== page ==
The Basics of Dominoes

The domino is a small, flat rectangular block of wood or other rigid material used as a gaming object. It is sometimes called a bone, a piece, a man, or a stone, and has one side with an arrangement of dots or spots (also known as pips) similar to those on a die. The other side is blank or identically patterned. The domino’s pips or spots are called “values” and are used to form a line of play, or to score points in certain games. There are many variations of the game, with different rules for scoring and winning.

Dominoes are often played on a table, but they may also be played on a floor or other surface. Each player places their domino, or set of tiles, edge to edge against the neighboring pieces to create a chain of dominoes. The first player to complete a domino chain wins the game, and the value of the chains are recorded as points.

When playing a domino game, players should always check the specific rules for the particular variant being played. There are many possible rules, but the basic ones are as follows:

In most domino games, each player in turn plays a tile by placing it edge-to-edge against another tile that matches the number of pips on the open end. The tiles that match are referred to as a “line of play” and the player who makes the first play is known as the “downer” or the “leader.” When there is a tie, the winning tile is determined by drawing new dominoes from the stock.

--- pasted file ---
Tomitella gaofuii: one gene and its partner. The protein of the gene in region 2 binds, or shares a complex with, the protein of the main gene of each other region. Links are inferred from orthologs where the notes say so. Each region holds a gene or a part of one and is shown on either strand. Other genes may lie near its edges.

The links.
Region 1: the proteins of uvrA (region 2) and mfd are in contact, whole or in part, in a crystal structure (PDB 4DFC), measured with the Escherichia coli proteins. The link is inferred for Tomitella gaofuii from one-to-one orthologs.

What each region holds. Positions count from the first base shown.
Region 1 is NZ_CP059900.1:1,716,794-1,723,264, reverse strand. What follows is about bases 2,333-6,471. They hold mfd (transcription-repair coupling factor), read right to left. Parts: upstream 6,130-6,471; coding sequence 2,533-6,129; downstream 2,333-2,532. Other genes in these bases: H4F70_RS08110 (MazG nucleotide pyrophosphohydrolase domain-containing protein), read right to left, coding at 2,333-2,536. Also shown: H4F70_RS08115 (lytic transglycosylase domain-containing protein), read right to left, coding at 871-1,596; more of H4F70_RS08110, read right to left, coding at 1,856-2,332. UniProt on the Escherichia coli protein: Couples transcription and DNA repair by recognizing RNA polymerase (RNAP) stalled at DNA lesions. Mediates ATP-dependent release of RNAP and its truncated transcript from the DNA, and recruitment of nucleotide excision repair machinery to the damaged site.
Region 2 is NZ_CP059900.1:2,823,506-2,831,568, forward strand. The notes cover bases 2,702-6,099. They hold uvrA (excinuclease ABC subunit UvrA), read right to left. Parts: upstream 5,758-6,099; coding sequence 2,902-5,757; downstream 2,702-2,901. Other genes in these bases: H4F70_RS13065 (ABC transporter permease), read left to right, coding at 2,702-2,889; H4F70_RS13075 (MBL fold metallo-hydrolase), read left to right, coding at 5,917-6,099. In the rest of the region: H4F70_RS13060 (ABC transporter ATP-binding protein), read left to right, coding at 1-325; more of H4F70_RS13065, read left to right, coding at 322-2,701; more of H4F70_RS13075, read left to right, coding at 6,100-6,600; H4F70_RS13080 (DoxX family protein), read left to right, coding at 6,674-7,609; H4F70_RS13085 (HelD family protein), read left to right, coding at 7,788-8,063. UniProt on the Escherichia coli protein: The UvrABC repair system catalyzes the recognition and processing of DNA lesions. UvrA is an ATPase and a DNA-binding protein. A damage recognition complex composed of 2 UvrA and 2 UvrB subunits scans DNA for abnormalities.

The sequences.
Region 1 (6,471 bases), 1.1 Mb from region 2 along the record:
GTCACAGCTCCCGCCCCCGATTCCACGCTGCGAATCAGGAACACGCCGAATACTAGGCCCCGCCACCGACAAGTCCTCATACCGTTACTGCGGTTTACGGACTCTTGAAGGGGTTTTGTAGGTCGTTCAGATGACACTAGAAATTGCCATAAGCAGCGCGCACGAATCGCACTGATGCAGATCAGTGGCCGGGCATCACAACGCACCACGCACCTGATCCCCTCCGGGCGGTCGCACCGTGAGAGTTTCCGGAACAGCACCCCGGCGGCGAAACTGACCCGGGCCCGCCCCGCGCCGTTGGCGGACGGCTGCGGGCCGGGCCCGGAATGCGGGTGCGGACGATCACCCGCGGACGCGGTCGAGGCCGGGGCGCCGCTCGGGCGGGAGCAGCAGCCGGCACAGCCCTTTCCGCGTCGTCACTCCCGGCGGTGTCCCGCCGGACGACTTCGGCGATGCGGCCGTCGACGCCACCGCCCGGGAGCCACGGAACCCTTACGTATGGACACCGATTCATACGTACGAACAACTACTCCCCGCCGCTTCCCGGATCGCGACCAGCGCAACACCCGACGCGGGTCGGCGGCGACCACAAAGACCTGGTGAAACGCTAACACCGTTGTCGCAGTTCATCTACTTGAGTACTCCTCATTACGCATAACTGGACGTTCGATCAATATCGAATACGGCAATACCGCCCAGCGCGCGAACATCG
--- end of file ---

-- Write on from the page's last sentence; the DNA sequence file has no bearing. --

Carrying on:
There are many variations of the game, but most involve positioning tiles to create a line of dominoes that, in turn, form a chain. A domino’s value is determined by its pips or numbers and the number of matches it can make. Generally, doubles are played to a line of dominoes, but if a player cannot place a double or does not want to, then a single may be placed instead.

While Hevesh is careful to prevent large accidental topples, she acknowledges that they happen with regularity. A little nudge from a domino that is close to the tipping point can bring it down.

For this reason, Hevesh tries to build her lines of dominoes on a hard surface. In addition, she omits a few pieces from each section until the very last minute. This way, if a domino accidentally falls over, it will only affect a small area and not the entire installation. This approach helps her to avoid wasting too much time and energy. As she puts it, “The fewer dominoes I have to move, the better.”